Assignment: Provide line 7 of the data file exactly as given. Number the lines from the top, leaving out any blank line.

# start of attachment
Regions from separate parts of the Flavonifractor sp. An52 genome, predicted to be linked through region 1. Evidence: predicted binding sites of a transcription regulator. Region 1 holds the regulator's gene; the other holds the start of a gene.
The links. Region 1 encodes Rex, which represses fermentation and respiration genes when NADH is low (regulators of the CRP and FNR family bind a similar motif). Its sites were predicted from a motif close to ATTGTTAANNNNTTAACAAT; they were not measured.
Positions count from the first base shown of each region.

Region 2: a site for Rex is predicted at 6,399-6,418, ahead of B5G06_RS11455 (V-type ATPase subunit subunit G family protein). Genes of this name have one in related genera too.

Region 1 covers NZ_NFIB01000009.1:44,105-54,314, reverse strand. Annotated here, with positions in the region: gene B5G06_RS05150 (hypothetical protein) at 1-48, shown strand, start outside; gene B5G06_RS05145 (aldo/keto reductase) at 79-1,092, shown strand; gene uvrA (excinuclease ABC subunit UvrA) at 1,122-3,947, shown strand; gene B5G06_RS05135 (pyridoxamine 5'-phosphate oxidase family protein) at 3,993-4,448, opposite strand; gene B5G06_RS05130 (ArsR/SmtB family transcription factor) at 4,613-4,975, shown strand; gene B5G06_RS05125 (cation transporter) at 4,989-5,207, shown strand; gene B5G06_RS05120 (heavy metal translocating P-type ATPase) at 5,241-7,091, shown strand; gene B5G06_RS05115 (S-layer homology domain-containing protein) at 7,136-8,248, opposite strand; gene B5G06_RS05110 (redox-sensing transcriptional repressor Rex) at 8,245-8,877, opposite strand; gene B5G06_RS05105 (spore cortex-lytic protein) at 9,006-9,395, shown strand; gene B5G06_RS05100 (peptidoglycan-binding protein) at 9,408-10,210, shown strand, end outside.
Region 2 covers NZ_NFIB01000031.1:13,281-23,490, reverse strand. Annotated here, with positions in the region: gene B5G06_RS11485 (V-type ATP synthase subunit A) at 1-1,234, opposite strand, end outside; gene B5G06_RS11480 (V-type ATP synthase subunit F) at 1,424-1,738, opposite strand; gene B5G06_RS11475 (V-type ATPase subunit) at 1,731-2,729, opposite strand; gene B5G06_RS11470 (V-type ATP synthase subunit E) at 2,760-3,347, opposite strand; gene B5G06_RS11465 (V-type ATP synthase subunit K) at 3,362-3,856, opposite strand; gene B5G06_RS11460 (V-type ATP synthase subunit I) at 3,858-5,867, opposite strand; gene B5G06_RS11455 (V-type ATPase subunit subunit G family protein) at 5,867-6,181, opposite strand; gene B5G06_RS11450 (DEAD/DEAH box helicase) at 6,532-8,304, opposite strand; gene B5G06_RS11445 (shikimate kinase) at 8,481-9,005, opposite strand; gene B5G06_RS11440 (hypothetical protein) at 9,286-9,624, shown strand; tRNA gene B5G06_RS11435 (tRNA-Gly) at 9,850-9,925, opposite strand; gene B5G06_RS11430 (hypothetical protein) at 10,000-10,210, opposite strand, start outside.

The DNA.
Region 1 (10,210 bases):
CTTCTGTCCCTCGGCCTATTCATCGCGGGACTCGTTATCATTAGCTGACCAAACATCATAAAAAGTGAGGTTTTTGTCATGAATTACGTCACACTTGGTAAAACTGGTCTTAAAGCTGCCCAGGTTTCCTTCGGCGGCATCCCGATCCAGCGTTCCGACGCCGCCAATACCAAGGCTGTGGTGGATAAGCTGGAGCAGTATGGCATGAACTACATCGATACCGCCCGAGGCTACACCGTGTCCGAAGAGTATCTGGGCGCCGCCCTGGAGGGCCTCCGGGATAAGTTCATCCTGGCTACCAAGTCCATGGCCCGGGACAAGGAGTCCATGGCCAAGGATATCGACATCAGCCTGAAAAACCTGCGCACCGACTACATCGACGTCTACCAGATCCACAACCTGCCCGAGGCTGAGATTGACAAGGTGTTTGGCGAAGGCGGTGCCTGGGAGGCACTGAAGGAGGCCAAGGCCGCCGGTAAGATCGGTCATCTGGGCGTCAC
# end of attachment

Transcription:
The DNA.